4. Travel carrier – if you are traveling by air, you will need to ensure your dog is traveling in a secure, IATA approved travel carrier.

For information on how much a US Pet Passport costs, check How Much Does a US Pet Passport Cost in 2020?.


How long does it take to bring a dog from Mexico to the US?

It shouldn’t take you long to take a dog from Mexico to the US as there are not many requirements that must be met.

If your dog has resided in Mexico for it’s whole life, or at least for the last 6 months, then you will just need to take your dog to the vet for a health check. You will not require any vaccinations or parasite treatments.

However, if your dog has traveled to a country that the US considers high risk for rabies, then the process may take a little longer. If this is the case, your dog will need a rabies vaccination. Once your dog has been vaccinated against rabies, you will have to wait 28 days before you can enter the US.


Bringing dogs from Mexico to the US for Commercial Reasons

The USDA APHIS Animal Care has separate requirements when bringing dogs from Mexico to the US for the purpose of resale or adoption.

Puppies and dogs entering the United States intended for resale or adoption must:

  1. Be 6 months of age;
  2. Be fully vaccinated (rabies and distemper, hepatitis, leptospirosis, parvovirus, and parainfluenza virus (DHLPP); and
  3. Accompanied with an import permit

An exception would be dogs being imported for veterinary treatment that is unavailable in the originating country or dogs being imported for research purposes.


Tips for bringing a dog from Mexico to the US

  • Get your pet used to its carrier before traveling.
  • Purchase flights with fewer connections or layovers.
  • Choose departure and arrival times to avoid extreme heat or cold.
  • Consult with your veterinarian.
  • If driving, take plenty of pit stops.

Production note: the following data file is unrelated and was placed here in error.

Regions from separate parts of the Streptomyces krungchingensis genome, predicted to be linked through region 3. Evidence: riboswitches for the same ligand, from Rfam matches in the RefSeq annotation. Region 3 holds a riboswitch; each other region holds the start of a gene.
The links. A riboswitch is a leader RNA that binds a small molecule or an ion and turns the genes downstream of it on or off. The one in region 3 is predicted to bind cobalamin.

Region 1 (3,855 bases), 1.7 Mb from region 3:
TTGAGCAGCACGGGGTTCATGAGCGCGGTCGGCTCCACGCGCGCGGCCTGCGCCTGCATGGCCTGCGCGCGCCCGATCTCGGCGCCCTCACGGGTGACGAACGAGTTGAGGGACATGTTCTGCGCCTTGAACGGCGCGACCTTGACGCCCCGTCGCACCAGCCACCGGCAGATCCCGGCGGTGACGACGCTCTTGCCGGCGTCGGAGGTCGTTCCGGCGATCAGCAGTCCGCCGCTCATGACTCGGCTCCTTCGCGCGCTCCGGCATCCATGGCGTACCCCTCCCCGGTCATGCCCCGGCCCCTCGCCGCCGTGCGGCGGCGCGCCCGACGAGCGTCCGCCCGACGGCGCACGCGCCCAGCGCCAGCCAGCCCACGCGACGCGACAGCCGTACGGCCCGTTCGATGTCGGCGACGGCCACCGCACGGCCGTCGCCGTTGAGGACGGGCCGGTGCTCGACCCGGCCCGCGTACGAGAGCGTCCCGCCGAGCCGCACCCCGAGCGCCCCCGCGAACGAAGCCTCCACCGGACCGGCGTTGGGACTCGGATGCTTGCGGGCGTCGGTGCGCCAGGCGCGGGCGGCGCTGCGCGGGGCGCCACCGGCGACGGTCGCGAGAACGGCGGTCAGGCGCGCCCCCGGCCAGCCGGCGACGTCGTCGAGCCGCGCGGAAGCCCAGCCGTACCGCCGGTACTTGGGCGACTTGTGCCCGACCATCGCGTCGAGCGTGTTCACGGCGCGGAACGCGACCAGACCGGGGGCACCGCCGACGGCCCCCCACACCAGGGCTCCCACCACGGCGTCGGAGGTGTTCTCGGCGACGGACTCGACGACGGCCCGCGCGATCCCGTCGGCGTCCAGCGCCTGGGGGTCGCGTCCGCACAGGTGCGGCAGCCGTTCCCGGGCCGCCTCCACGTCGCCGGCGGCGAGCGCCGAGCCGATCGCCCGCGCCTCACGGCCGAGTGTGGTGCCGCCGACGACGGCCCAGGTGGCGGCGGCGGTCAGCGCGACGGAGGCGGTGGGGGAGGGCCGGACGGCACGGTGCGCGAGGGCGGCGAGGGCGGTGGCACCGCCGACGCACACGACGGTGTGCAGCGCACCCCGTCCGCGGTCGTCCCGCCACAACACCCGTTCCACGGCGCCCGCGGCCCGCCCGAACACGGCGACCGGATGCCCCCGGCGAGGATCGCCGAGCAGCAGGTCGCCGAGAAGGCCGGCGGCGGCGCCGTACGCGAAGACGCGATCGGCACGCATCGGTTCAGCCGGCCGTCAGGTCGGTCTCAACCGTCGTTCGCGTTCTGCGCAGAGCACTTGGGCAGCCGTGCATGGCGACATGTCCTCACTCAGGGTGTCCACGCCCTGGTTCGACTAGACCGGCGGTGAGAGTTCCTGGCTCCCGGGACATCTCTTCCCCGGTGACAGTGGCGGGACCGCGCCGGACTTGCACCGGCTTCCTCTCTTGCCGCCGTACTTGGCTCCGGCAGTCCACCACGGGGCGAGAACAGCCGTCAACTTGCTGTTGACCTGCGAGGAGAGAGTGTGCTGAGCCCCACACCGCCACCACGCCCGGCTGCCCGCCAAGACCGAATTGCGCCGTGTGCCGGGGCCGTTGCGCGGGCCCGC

• If flying, walk your pet before leaving home and again before checking in.
  • If your pet is allowed in the cabin, check in as late as possible to reduce stress.
  • If your pet will be transported as cargo, check in early so it can go to the quiet and dimly lit hold of the plane.

What airlines allow flying a dog to the US?

Most airlines allow flying a dog to the US. However, depending on the airline you fly with, pet policies differ.

When flying with a dog, it’s important to check airline pet policies before booking any travel. Different airline’s have different rules for flying with dogs, including which dog breeds are allowed, the size and weight of dogs that are permitted, and the number of dogs they allow. Fees also vary between airlines.

Most airlines will allow dogs to fly in the cargo section of their planes, in a climate controlled, comfortable pet zone. Although some pet owners think this will be stressful for their dogs, it can actually be a lot calmer than flying in the cabin.

Some airlines will allow dogs to fly int he cabin with their owners, but generally only small dogs that weigh under 8kg are permitted. This is because dogs must fly inside an airline-approved carrier that fits under the seat in front of their owners.